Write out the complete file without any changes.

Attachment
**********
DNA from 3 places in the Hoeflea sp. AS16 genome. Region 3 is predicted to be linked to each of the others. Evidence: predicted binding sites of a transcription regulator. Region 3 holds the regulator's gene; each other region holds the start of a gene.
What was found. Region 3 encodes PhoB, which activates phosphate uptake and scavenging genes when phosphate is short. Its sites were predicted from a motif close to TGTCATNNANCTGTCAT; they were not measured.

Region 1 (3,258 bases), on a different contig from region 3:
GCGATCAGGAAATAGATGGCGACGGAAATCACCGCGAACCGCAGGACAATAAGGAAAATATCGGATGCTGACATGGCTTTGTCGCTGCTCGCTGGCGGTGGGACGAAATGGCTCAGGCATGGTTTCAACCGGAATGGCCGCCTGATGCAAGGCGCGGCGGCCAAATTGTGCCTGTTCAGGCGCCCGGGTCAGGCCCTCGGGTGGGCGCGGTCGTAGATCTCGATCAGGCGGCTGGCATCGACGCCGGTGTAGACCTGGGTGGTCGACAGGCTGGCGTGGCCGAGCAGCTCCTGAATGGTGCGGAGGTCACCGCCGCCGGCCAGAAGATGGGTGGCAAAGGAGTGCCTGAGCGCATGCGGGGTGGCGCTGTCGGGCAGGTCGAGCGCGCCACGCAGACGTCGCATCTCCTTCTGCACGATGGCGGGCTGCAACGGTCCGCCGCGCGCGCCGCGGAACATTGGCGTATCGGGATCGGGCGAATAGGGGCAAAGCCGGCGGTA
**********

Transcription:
DNA from 3 places in the Hoeflea sp. AS16 genome. Region 3 is predicted to be linked to each of the others. Evidence: predicted binding sites of a transcription regulator. Region 3 holds the regulator's gene; each other region holds the start of a gene.
What was found. Region 3 encodes PhoB, which activates phosphate uptake and scavenging genes when phosphate is short. Its sites were predicted from a motif close to TGTCATNNANCTGTCAT; they were not measured.

Region 1 (3,258 bases), on a different contig from region 3:
GCGATCAGGAAATAGATGGCGACGGAAATCACCGCGAACCGCAGGACAATAAGGAAAATATCGGATGCTGACATGGCTTTGTCGCTGCTCGCTGGCGGTGGGACGAAATGGCTCAGGCATGGTTTCAACCGGAATGGCCGCCTGATGCAAGGCGCGGCGGCCAAATTGTGCCTGTTCAGGCGCCCGGGTCAGGCCCTCGGGTGGGCGCGGTCGTAGATCTCGATCAGGCGGCTGGCATCGACGCCGGTGTAGACCTGGGTGGTCGACAGGCTGGCGTGGCCGAGCAGCTCCTGAATGGTGCGGAGGTCACCGCCGCCGGCCAGAAGATGGGTGGCAAAGGAGTGCCTGAGCGCATGCGGGGTGGCGCTGTCGGGCAGGTCGAGCGCGCCACGCAGACGTCGCATCTCCTTCTGCACGATGGCGGGCTGCAACGGTCCGCCGCGCGCGCCGCGGAACATTGGCGTATCGGGATCGGGCGAATAGGGGCAAAGCCGGCGGTA